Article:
This distinguished personage was the youngest of a family consisting of five children. He was born on the 9th of April. 1758, in the old parish of Dedham, a pleasant country town, situated in the county of Norfolk, about nine miles from the city of Boston. Descended from one of the oldest families in the state of Massachusetts, he was, in the strictest sense of the word, an American. In this respect, his blood was as pure from foreign admixture, as his spirit was free from foreign partialities. Although by far the most able and eminent of his line, he was not the only one of them who aspired to and attained distinction in letters. His father, a man of uncommon wit, acuteness, and worth, was a practitioner of medicine, high in reputation. In addition to the extent of his professional attainments, he was well versed in natural philosophy, astronomy, and mathematics. He died in July, 1764, when the subject of this notice had but little more than completed the sixth year of his age. He also numbered in the line of his ancestry, the rev. William Ames, who flourished about the beginning of the seventeenth century, and was the author of a very able work, denominated Medulla Theologiæ, and several smaller tracts in polemical divinity. That celebrated English divine, unable to submit to the spirit of domination and intolerance by which he was assailed, under the authority of Christ's College in Cambridge, emigrated to the State of Friesland, where he was afterwards chosen a professor in their university. He was an active member in the synod of Dort, in the year 1618. That he might be still farther removed from that most galling of tyrannies, which interferes with the rights of conscience and the forms of devotion, he had made definitive arrangements for emigrating to Newengland, but was prevented by death in the month of November 1633. We mention these facts to show, that the family of Ames had been long distinguished by their love of freedom.

On the death of young Ames's father, his mother was left to experience the anxieties, and to struggle with the difficulties

incident to the rearing of a family, in a widowed condition, and under straightened circumstances. As if inspired, however, with a presentiment of the future destinies of her son, she determined to bestow on him a liberal education. She accomplished her task, lived to rejoice in his prosperity and eminence, to witness the manifestations of his filial piety, and to weep, alas! over his untimely grave.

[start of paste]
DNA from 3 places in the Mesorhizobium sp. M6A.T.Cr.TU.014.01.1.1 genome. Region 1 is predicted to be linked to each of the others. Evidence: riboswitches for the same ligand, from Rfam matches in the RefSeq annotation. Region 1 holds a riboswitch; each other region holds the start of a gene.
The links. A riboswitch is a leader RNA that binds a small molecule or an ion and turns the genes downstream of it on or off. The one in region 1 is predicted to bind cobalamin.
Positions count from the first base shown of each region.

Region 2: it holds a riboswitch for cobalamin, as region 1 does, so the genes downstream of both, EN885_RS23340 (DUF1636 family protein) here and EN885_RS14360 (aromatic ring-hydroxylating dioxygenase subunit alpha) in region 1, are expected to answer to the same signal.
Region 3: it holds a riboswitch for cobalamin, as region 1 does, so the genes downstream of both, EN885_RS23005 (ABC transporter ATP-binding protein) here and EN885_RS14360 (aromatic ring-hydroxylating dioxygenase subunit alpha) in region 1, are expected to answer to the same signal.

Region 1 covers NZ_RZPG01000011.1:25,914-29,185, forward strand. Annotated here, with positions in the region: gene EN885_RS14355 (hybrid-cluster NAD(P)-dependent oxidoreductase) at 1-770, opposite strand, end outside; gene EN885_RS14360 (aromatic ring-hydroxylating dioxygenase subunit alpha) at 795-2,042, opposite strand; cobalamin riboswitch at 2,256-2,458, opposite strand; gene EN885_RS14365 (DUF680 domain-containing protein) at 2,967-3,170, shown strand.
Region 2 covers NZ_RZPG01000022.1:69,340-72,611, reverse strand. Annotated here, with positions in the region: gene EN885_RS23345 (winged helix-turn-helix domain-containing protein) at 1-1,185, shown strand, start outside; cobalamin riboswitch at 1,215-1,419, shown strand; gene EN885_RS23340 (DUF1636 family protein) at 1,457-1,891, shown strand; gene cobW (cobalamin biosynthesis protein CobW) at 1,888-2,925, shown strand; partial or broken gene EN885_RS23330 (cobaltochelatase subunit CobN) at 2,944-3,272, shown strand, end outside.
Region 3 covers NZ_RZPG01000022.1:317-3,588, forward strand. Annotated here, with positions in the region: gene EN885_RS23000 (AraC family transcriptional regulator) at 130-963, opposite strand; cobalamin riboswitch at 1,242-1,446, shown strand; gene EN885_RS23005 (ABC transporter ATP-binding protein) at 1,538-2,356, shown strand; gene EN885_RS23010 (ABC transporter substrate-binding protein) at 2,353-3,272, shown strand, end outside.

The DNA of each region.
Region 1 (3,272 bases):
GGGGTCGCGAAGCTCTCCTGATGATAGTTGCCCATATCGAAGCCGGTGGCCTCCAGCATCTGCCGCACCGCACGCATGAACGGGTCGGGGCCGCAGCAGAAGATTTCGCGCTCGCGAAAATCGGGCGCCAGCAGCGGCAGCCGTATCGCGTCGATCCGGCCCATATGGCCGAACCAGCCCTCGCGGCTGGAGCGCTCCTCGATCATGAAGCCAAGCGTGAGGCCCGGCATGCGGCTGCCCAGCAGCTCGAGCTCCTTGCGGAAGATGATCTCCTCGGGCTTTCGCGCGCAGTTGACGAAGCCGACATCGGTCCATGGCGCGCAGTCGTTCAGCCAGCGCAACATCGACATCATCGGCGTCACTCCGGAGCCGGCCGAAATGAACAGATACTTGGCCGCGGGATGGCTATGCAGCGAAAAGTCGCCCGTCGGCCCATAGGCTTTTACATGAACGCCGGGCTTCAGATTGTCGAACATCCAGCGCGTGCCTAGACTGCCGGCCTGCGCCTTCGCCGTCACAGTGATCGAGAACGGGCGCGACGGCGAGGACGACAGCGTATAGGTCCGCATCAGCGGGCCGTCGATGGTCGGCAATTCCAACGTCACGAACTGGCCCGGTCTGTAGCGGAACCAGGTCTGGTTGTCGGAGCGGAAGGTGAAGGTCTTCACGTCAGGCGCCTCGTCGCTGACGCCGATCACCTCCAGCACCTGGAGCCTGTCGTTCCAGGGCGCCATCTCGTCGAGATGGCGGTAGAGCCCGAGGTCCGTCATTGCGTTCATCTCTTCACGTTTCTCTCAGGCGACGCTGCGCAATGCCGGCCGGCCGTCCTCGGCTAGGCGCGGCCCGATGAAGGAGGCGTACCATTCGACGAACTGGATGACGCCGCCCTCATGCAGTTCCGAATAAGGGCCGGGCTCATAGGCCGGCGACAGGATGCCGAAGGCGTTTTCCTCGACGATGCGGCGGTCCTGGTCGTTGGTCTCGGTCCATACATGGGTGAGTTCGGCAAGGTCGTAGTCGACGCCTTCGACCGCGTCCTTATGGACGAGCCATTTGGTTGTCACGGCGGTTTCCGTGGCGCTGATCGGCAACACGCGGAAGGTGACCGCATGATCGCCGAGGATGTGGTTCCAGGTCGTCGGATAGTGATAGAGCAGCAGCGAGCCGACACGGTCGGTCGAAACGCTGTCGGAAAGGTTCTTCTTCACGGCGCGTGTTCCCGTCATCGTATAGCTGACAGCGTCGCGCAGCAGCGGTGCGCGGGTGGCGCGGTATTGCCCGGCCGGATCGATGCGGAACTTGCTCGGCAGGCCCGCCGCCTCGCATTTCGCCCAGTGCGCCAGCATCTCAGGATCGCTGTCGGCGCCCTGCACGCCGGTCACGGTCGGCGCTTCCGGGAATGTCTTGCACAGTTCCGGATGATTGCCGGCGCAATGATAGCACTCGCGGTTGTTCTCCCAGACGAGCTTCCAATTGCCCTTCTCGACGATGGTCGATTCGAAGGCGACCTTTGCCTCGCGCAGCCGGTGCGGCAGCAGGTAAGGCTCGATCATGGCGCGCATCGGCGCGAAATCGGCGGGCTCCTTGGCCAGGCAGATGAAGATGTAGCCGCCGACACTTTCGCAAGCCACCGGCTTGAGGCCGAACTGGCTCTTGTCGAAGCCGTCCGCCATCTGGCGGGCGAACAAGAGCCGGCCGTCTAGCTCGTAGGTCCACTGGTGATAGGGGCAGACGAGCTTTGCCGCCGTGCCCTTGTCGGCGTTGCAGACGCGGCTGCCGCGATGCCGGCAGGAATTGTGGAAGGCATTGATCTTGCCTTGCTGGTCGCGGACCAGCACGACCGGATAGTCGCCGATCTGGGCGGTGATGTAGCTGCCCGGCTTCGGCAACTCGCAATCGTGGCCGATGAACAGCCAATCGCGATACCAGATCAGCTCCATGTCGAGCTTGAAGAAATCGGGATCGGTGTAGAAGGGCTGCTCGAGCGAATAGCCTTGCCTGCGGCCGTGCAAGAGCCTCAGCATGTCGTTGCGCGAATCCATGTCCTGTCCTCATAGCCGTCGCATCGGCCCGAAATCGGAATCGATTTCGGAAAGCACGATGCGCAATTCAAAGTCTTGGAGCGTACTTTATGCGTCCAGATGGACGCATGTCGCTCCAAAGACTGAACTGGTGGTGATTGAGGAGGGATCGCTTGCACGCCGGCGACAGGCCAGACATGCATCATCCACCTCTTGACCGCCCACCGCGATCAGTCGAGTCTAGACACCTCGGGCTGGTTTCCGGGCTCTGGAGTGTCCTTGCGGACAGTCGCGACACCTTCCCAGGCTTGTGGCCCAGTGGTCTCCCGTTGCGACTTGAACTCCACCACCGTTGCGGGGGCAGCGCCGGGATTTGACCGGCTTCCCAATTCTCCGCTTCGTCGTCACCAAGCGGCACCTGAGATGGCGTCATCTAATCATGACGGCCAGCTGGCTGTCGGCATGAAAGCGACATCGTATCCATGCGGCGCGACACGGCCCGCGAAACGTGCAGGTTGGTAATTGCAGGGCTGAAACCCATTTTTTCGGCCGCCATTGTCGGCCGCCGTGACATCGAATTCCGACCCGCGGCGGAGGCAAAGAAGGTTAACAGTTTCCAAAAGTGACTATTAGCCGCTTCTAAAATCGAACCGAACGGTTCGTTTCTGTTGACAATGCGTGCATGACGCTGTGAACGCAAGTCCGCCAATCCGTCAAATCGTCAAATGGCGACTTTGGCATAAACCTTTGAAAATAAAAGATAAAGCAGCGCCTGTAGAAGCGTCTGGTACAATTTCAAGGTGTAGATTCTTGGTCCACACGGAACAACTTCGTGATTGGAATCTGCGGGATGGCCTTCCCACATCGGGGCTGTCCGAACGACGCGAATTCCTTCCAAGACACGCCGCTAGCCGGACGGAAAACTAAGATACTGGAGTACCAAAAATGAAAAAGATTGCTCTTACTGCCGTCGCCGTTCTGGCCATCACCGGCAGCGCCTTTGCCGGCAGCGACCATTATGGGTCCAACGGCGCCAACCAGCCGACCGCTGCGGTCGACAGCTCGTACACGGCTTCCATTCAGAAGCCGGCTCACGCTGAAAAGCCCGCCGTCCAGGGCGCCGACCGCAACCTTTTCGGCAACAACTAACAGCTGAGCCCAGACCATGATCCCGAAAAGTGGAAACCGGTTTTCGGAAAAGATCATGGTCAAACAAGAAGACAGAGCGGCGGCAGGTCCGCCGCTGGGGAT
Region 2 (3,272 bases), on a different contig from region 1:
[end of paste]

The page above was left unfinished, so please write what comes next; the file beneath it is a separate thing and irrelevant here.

In a notice like the present, much that is important must be necessarily omitted. It is scarcely allowable, therefore, to exhibit even a transient view of the scintillations of genius in the morning of life, when they are so completely obscured by the lustre of its meridian. Were such a step admissible, it would be easy to show the early and rapid development of the faculties of young Ames-that he surpassed, in vigour and activity of intellect, the companions of his childhood, no less than the associates of his riper years.

At the age of six, he commenced the study of the Latin language. Here, the incompetency of teachers, and the frequent interruptions he experienced in his scholastic pursuits, were serious barriers in his career of improvement. The energy of his own mind, however, aided by a degree of industry, exemplary for his years, supplied the want of every thing else, and hurried him along in the road to knowledge. In the spring of 1770, his twelfth year being just completed, he was received as a student into Harvard College. Preparatory to his admission, he was examined by one of the ablest scholars of the country, who had long been a teacher of the learned languages. On this occasion, such was the readiness and accuracy he manifested, and such his acquaintance with the principles of language, even at so carly a period, that his acquirements excited admiration and applause. From that time he was considered as a youth of exalted promise.

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During the years that are spent in college, the character usually begins to unfold itself. To young Ames, this development was highly honourable. Persevering in his studies, conciliating in his manners, gentlemanly in his deportment, and amiable in his disposition, he was equally the ornament and delight of the institution. From his strict subordination to dis